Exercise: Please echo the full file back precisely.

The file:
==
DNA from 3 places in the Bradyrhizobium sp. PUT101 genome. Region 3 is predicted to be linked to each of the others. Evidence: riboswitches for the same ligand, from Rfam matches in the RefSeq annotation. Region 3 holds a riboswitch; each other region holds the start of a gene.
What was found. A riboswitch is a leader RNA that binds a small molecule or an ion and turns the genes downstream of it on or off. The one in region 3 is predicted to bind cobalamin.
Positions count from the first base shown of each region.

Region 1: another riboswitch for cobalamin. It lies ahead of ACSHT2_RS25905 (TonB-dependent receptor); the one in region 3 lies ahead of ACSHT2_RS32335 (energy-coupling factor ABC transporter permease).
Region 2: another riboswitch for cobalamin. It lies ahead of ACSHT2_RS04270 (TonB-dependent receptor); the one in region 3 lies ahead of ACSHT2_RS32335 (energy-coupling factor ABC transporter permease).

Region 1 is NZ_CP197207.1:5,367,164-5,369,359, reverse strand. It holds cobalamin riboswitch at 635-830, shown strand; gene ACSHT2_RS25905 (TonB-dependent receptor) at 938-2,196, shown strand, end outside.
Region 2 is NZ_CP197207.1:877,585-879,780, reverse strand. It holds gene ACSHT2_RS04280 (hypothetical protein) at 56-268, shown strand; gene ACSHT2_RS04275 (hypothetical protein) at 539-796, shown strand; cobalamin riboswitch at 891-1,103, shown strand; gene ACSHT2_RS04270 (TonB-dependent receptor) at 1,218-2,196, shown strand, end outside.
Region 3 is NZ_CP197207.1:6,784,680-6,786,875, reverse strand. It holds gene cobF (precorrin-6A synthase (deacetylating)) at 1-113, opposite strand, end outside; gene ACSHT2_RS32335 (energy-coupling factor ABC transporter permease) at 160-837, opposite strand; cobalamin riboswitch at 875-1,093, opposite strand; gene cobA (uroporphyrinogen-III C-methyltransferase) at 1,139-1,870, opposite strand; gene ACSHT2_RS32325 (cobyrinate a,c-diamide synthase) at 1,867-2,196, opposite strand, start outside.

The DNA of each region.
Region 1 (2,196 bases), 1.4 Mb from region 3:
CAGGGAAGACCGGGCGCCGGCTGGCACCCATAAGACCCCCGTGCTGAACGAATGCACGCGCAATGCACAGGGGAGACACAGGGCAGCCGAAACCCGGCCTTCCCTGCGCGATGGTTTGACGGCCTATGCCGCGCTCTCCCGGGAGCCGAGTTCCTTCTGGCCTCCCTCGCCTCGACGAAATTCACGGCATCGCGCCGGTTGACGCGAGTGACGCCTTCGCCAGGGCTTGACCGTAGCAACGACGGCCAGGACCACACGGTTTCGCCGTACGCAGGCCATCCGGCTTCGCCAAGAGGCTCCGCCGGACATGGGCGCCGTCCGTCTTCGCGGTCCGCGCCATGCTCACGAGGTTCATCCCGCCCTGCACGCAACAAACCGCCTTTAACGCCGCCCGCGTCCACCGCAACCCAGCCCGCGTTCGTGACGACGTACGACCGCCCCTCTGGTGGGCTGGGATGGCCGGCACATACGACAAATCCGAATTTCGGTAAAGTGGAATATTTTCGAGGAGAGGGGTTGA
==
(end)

DNA from 3 places in the Bradyrhizobium sp. PUT101 genome. Region 3 is predicted to be linked to each of the others. Evidence: riboswitches for the same ligand, from Rfam matches in the RefSeq annotation. Region 3 holds a riboswitch; each other region holds the start of a gene.
What was found. A riboswitch is a leader RNA that binds a small molecule or an ion and turns the genes downstream of it on or off. The one in region 3 is predicted to bind cobalamin.
Positions count from the first base shown of each region.

Region 1: another riboswitch for cobalamin. It lies ahead of ACSHT2_RS25905 (TonB-dependent receptor); the one in region 3 lies ahead of ACSHT2_RS32335 (energy-coupling factor ABC transporter permease).
Region 2: another riboswitch for cobalamin. It lies ahead of ACSHT2_RS04270 (TonB-dependent receptor); the one in region 3 lies ahead of ACSHT2_RS32335 (energy-coupling factor ABC transporter permease).

Region 1 is NZ_CP197207.1:5,367,164-5,369,359, reverse strand. It holds cobalamin riboswitch at 635-830, shown strand; gene ACSHT2_RS25905 (TonB-dependent receptor) at 938-2,196, shown strand, end outside.
Region 2 is NZ_CP197207.1:877,585-879,780, reverse strand. It holds gene ACSHT2_RS04280 (hypothetical protein) at 56-268, shown strand; gene ACSHT2_RS04275 (hypothetical protein) at 539-796, shown strand; cobalamin riboswitch at 891-1,103, shown strand; gene ACSHT2_RS04270 (TonB-dependent receptor) at 1,218-2,196, shown strand, end outside.
Region 3 is NZ_CP197207.1:6,784,680-6,786,875, reverse strand. It holds gene cobF (precorrin-6A synthase (deacetylating)) at 1-113, opposite strand, end outside; gene ACSHT2_RS32335 (energy-coupling factor ABC transporter permease) at 160-837, opposite strand; cobalamin riboswitch at 875-1,093, opposite strand; gene cobA (uroporphyrinogen-III C-methyltransferase) at 1,139-1,870, opposite strand; gene ACSHT2_RS32325 (cobyrinate a,c-diamide synthase) at 1,867-2,196, opposite strand, start outside.

The DNA of each region.
Region 1 (2,196 bases), 1.4 Mb from region 3:
CAGGGAAGACCGGGCGCCGGCTGGCACCCATAAGACCCCCGTGCTGAACGAATGCACGCGCAATGCACAGGGGAGACACAGGGCAGCCGAAACCCGGCCTTCCCTGCGCGATGGTTTGACGGCCTATGCCGCGCTCTCCCGGGAGCCGAGTTCCTTCTGGCCTCCCTCGCCTCGACGAAATTCACGGCATCGCGCCGGTTGACGCGAGTGACGCCTTCGCCAGGGCTTGACCGTAGCAACGACGGCCAGGACCACACGGTTTCGCCGTACGCAGGCCATCCGGCTTCGCCAAGAGGCTCCGCCGGACATGGGCGCCGTCCGTCTTCGCGGTCCGCGCCATGCTCACGAGGTTCATCCCGCCCTGCACGCAACAAACCGCCTTTAACGCCGCCCGCGTCCACCGCAACCCAGCCCGCGTTCGTGACGACGTACGACCGCCCCTCTGGTGGGCTGGGATGGCCGGCACATACGACAAATCCGAATTTCGGTAAAGTGGAATATTTTCGAGGAGAGGGGTTGA